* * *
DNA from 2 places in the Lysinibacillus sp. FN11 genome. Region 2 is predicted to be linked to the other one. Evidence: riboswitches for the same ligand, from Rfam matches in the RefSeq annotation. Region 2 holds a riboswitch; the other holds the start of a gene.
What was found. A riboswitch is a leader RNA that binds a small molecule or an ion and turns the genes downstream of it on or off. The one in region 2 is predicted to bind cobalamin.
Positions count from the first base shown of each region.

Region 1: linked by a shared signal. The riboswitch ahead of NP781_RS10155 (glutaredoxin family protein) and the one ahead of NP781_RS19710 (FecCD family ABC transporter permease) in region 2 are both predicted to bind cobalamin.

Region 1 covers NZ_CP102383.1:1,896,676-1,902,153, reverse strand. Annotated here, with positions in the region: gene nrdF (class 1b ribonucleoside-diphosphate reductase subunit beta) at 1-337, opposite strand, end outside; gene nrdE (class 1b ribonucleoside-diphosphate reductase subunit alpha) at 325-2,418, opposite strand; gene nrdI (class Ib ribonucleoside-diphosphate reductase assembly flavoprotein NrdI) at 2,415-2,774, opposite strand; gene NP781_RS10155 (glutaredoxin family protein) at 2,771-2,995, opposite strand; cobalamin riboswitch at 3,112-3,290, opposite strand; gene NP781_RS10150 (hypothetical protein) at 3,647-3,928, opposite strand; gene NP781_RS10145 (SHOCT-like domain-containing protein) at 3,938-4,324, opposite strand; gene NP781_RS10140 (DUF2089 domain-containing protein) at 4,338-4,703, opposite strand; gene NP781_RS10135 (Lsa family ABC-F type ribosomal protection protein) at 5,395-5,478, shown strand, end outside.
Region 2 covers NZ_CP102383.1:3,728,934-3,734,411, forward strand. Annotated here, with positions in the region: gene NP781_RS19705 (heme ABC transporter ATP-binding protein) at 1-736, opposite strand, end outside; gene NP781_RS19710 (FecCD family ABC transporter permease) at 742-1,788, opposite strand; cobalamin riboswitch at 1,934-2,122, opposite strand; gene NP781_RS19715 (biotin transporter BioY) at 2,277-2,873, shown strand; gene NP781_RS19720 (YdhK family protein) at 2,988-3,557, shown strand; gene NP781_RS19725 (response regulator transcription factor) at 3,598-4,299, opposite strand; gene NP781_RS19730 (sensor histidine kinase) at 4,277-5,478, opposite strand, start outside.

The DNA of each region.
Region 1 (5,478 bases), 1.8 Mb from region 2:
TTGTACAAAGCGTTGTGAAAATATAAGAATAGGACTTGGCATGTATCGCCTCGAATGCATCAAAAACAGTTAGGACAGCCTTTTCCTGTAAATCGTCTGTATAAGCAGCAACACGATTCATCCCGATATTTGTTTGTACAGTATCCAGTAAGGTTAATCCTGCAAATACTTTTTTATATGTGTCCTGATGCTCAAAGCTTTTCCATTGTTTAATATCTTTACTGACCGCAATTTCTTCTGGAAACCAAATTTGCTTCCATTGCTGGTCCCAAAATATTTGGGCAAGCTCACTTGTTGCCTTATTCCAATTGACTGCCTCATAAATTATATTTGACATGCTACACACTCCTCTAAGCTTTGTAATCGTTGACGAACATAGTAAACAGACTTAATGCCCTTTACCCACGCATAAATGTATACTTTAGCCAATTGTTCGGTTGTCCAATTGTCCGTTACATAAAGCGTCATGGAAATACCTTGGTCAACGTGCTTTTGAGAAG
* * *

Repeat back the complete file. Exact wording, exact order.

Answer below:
DNA from 2 places in the Lysinibacillus sp. FN11 genome. Region 2 is predicted to be linked to the other one. Evidence: riboswitches for the same ligand, from Rfam matches in the RefSeq annotation. Region 2 holds a riboswitch; the other holds the start of a gene.
What was found. A riboswitch is a leader RNA that binds a small molecule or an ion and turns the genes downstream of it on or off. The one in region 2 is predicted to bind cobalamin.
Positions count from the first base shown of each region.

Region 1: linked by a shared signal. The riboswitch ahead of NP781_RS10155 (glutaredoxin family protein) and the one ahead of NP781_RS19710 (FecCD family ABC transporter permease) in region 2 are both predicted to bind cobalamin.

Region 1 covers NZ_CP102383.1:1,896,676-1,902,153, reverse strand. Annotated here, with positions in the region: gene nrdF (class 1b ribonucleoside-diphosphate reductase subunit beta) at 1-337, opposite strand, end outside; gene nrdE (class 1b ribonucleoside-diphosphate reductase subunit alpha) at 325-2,418, opposite strand; gene nrdI (class Ib ribonucleoside-diphosphate reductase assembly flavoprotein NrdI) at 2,415-2,774, opposite strand; gene NP781_RS10155 (glutaredoxin family protein) at 2,771-2,995, opposite strand; cobalamin riboswitch at 3,112-3,290, opposite strand; gene NP781_RS10150 (hypothetical protein) at 3,647-3,928, opposite strand; gene NP781_RS10145 (SHOCT-like domain-containing protein) at 3,938-4,324, opposite strand; gene NP781_RS10140 (DUF2089 domain-containing protein) at 4,338-4,703, opposite strand; gene NP781_RS10135 (Lsa family ABC-F type ribosomal protection protein) at 5,395-5,478, shown strand, end outside.
Region 2 covers NZ_CP102383.1:3,728,934-3,734,411, forward strand. Annotated here, with positions in the region: gene NP781_RS19705 (heme ABC transporter ATP-binding protein) at 1-736, opposite strand, end outside; gene NP781_RS19710 (FecCD family ABC transporter permease) at 742-1,788, opposite strand; cobalamin riboswitch at 1,934-2,122, opposite strand; gene NP781_RS19715 (biotin transporter BioY) at 2,277-2,873, shown strand; gene NP781_RS19720 (YdhK family protein) at 2,988-3,557, shown strand; gene NP781_RS19725 (response regulator transcription factor) at 3,598-4,299, opposite strand; gene NP781_RS19730 (sensor histidine kinase) at 4,277-5,478, opposite strand, start outside.

The DNA of each region.
Region 1 (5,478 bases), 1.8 Mb from region 2:
TTGTACAAAGCGTTGTGAAAATATAAGAATAGGACTTGGCATGTATCGCCTCGAATGCATCAAAAACAGTTAGGACAGCCTTTTCCTGTAAATCGTCTGTATAAGCAGCAACACGATTCATCCCGATATTTGTTTGTACAGTATCCAGTAAGGTTAATCCTGCAAATACTTTTTTATATGTGTCCTGATGCTCAAAGCTTTTCCATTGTTTAATATCTTTACTGACCGCAATTTCTTCTGGAAACCAAATTTGCTTCCATTGCTGGTCCCAAAATATTTGGGCAAGCTCACTTGTTGCCTTATTCCAATTGACTGCCTCATAAATTATATTTGACATGCTACACACTCCTCTAAGCTTTGTAATCGTTGACGAACATAGTAAACAGACTTAATGCCCTTTACCCACGCATAAATGTATACTTTAGCCAATTGTTCGGTTGTCCAATTGTCCGTTACATAAAGCGTCATGGAAATACCTTGGTCAACGTGCTTTTGAGAAG